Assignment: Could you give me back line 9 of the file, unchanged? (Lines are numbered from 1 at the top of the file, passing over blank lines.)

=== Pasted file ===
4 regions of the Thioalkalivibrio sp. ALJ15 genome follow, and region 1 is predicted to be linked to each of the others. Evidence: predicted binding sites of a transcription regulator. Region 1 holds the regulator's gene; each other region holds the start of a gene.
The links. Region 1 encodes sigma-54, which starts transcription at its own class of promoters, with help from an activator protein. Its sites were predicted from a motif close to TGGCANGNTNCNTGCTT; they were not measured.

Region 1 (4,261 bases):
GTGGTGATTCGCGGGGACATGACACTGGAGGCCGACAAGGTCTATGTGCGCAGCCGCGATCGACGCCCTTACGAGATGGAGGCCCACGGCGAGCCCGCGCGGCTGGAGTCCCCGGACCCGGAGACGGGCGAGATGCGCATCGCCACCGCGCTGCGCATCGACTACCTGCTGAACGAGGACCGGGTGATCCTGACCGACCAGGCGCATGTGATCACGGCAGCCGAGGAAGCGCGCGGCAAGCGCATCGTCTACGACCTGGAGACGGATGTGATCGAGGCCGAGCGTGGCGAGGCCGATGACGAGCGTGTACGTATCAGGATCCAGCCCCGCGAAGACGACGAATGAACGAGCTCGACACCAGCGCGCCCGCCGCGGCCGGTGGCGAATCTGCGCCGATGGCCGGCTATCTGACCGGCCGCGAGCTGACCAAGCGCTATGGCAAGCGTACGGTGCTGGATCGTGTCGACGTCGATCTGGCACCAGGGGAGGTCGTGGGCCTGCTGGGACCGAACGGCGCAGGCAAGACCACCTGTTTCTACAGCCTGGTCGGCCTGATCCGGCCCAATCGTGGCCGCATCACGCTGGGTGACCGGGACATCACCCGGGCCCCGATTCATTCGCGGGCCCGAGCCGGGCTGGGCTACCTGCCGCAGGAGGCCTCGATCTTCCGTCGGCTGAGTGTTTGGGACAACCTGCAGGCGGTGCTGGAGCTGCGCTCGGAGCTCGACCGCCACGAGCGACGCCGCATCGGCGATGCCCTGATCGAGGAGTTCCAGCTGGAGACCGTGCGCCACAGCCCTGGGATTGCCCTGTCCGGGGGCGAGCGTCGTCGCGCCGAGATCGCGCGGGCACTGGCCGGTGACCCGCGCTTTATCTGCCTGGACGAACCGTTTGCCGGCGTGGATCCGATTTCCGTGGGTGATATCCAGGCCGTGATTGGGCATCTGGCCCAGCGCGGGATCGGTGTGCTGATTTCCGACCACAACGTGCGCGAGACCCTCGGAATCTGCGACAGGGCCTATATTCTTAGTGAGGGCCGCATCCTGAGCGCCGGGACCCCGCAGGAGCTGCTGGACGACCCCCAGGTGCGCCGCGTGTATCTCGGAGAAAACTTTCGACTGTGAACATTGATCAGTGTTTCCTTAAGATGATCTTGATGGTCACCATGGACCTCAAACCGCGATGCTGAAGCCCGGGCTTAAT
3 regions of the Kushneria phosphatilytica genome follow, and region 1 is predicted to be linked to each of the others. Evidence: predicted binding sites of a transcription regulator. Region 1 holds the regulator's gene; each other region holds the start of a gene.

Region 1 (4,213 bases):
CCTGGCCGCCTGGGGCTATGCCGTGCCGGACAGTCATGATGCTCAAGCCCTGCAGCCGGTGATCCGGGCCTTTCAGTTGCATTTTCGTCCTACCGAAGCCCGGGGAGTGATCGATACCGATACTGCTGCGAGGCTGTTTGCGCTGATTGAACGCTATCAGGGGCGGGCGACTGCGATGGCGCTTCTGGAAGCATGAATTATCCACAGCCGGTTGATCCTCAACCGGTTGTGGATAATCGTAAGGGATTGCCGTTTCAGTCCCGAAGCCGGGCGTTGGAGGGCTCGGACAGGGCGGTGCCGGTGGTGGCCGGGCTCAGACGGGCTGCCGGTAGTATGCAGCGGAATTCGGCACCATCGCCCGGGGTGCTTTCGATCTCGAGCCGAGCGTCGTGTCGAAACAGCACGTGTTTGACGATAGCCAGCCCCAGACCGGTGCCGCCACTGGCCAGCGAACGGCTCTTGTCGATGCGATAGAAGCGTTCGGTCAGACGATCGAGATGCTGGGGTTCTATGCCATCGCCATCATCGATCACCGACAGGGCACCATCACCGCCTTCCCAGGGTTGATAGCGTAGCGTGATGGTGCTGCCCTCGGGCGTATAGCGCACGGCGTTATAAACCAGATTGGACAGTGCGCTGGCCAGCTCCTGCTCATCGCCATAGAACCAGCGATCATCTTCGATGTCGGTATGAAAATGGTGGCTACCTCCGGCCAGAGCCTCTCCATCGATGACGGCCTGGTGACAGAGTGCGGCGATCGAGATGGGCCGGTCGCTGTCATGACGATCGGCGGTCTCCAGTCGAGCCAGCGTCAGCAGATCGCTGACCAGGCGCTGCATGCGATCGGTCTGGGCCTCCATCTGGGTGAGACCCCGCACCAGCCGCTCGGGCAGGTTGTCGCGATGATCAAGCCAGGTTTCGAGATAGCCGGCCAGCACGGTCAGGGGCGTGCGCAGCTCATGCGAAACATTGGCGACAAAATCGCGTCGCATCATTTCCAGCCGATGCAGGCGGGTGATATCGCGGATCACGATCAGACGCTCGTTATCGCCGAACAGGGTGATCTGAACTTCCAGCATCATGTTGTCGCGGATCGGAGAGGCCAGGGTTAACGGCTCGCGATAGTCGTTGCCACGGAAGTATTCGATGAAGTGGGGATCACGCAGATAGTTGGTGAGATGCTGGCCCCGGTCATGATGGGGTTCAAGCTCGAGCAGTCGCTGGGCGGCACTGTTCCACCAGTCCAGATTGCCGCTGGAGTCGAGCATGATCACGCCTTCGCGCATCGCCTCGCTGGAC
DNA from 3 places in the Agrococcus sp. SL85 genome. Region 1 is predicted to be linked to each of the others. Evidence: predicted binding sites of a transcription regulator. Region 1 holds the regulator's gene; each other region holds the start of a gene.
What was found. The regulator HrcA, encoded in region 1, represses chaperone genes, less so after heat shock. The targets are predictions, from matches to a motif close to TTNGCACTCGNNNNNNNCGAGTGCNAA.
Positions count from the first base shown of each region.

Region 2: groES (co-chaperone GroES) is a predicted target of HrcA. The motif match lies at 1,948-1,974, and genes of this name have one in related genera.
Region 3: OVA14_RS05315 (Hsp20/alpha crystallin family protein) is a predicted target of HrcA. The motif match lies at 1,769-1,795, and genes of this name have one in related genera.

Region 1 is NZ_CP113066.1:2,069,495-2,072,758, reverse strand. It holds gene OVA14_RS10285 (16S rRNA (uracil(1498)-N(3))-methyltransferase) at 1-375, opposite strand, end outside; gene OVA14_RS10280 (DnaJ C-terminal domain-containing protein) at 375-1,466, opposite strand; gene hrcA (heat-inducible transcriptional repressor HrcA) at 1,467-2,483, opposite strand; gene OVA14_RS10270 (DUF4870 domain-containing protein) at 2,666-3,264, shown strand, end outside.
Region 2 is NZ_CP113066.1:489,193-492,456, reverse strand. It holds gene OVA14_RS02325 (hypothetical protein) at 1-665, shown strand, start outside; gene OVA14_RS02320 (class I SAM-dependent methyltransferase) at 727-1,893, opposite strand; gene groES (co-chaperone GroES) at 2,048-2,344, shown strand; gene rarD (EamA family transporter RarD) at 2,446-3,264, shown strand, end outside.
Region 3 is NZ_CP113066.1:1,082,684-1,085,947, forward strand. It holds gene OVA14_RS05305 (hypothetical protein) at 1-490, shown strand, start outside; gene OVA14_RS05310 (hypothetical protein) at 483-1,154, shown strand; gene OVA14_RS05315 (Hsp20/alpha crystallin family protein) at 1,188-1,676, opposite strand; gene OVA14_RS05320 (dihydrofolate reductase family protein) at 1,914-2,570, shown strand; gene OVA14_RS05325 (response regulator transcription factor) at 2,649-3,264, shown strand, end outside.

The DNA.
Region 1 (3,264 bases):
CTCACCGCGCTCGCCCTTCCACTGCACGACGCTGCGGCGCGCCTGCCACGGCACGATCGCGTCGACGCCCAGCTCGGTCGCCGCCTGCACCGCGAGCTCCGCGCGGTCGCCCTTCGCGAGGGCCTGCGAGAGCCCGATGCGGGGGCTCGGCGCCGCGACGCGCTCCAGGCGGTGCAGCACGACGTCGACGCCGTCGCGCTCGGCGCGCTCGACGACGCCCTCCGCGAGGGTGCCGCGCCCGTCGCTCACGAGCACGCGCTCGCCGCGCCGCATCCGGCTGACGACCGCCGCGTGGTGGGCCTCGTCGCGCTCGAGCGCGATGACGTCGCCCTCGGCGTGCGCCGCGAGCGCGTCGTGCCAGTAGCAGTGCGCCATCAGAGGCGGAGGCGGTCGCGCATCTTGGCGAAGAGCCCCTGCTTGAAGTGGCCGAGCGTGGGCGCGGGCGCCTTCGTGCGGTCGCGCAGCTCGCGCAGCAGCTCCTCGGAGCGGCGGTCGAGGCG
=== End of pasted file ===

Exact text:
What was found. The regulator HrcA, encoded in region 1, represses chaperone genes, less so after heat shock. The targets are predictions, from matches to a motif close to TTNGCACTCGNNNNNNNCGAGTGCNAA.